Then and there I decided that we were done with special education preschool. It was not working for E. Spending time with children with other delays was not helping her. She was copying their behaviors rather than building typical ones. She was around some typical developing children at this school but her speech disorder and the subsequent social delays it caused were stopping her from having typical interactions. E was doing well in her typical classroom and that was where she was going to spend her time.
In January of this year, E began attending the typical church preschool five days a week. She still gets individual speech therapy four times a week and occupational therapy twice a week. I have been very observant of her social interactions at school. As the specialists are so oft to remind me, her typical preschool teachers only have experience with typical children. Yet, they didn’t seem to understand that that was exactly what I wanted. E was receiving speech therapy and occupational therapy from experts. I wanted her to receive “social therapy” by being around typical children with teachers that would encourage her interactions but also allow here to mature at her own pace. There was an adult for every two children in her speech classroom. In her typical preschool, there was one teacher and about seven children.
I watched E through one of the observation windows in the first couple of weeks and spoke to one of her teachers. It was clear she wanted to play with other children. She would follow alongside them and wait. She would look at them and wait, hoping they would include her. She didn’t know what words to use to enter into their play and so she was an observer and an outsider. But it was obvious from watching that she was interested, she did want to play with them, she just couldn’t figure out how to break into their play without talking.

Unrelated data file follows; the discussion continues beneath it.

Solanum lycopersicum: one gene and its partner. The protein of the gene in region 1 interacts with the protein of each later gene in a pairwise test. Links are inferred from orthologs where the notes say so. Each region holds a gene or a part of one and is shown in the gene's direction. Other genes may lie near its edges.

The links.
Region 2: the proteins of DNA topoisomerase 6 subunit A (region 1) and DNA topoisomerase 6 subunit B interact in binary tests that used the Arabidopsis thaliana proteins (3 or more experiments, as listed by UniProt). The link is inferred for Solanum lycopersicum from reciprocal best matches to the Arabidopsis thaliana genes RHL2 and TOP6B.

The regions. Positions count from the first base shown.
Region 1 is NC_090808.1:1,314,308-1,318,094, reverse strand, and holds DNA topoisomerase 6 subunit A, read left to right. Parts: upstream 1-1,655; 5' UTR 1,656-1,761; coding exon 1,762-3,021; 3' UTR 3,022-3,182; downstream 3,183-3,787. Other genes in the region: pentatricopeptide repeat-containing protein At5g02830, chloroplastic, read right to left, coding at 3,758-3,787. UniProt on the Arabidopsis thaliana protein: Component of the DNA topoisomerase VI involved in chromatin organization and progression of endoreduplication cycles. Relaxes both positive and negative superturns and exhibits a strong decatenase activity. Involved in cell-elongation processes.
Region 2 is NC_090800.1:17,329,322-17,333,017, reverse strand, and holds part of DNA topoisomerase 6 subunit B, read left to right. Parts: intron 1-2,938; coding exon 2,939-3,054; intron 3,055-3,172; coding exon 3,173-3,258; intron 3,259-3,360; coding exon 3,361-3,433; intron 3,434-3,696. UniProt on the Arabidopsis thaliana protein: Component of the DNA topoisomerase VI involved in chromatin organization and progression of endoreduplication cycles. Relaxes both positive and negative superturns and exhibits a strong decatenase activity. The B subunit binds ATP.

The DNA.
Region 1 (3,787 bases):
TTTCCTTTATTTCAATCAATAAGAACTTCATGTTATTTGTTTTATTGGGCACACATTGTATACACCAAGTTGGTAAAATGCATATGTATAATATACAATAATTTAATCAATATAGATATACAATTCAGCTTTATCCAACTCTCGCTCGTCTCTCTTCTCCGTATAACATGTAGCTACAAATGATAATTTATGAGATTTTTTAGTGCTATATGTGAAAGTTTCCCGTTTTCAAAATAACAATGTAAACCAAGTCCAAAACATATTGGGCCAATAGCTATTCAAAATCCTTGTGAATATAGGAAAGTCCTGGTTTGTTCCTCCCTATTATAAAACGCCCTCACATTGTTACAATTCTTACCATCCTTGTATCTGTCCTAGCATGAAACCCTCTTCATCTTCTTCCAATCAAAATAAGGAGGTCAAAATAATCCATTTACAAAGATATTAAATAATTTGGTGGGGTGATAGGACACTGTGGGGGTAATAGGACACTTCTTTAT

Then something amazing happened. Over the next few weeks and months, E’s play at home began to take off. She had always been good at pretend but without words. She could pretend to feed a doll or to make someone dinner with play food but she didn’t use her words to pretend. Since January she has been coming up with entire scenarios and talking while pretending. She has toys talk to each other in different voices. She is able to play imaginatively with S and A. This developed solely because of attending a high quality typical preschool with typical kids and it happened in a very short period of time.
These last four months have been nothing short of amazing. E has matured socially by leaps and bounds. Four months ago she couldn’t figure out how to play with other kids and now we are dealing with her trying to boss them around. Her preschool teacher told me last week that she was directing all the girls to play princess. Some of the boys tried to play with them and she told them they could not be princesses because they were boys. Instead, she instructed them to be puppies.
E talks about her friends at home. We have give and take conversations with her on topics we choose. She interacts with the other children at school. She wants to be their friends. She talks to them. E, like many children with CAS, used to prefer to talk to adults because they would be more likely to make the effort to figure out what she was saying. The speech preschool placement just compounded this problem. There were adults all around to talk to and the kids all had speech delays or disorders so they couldn’t understand each other. Because there are fewer adults in her typical preschool, she was forced to interact with children and is thriving because of it.
E is actually catching up socially. She is maturing faster than normal because she is catching up. I think her social skills have grown at least a year in just four months. This is an example of why it’s important for parents to follow their gut. I knew the speech preschool was no longer the right placement for E. The special education preschool experts told me otherwise but I believed in my heart that they were wrong and E is now thriving in a regular preschool classroom because I didn’t let them dissuade me from what I knew was right for E.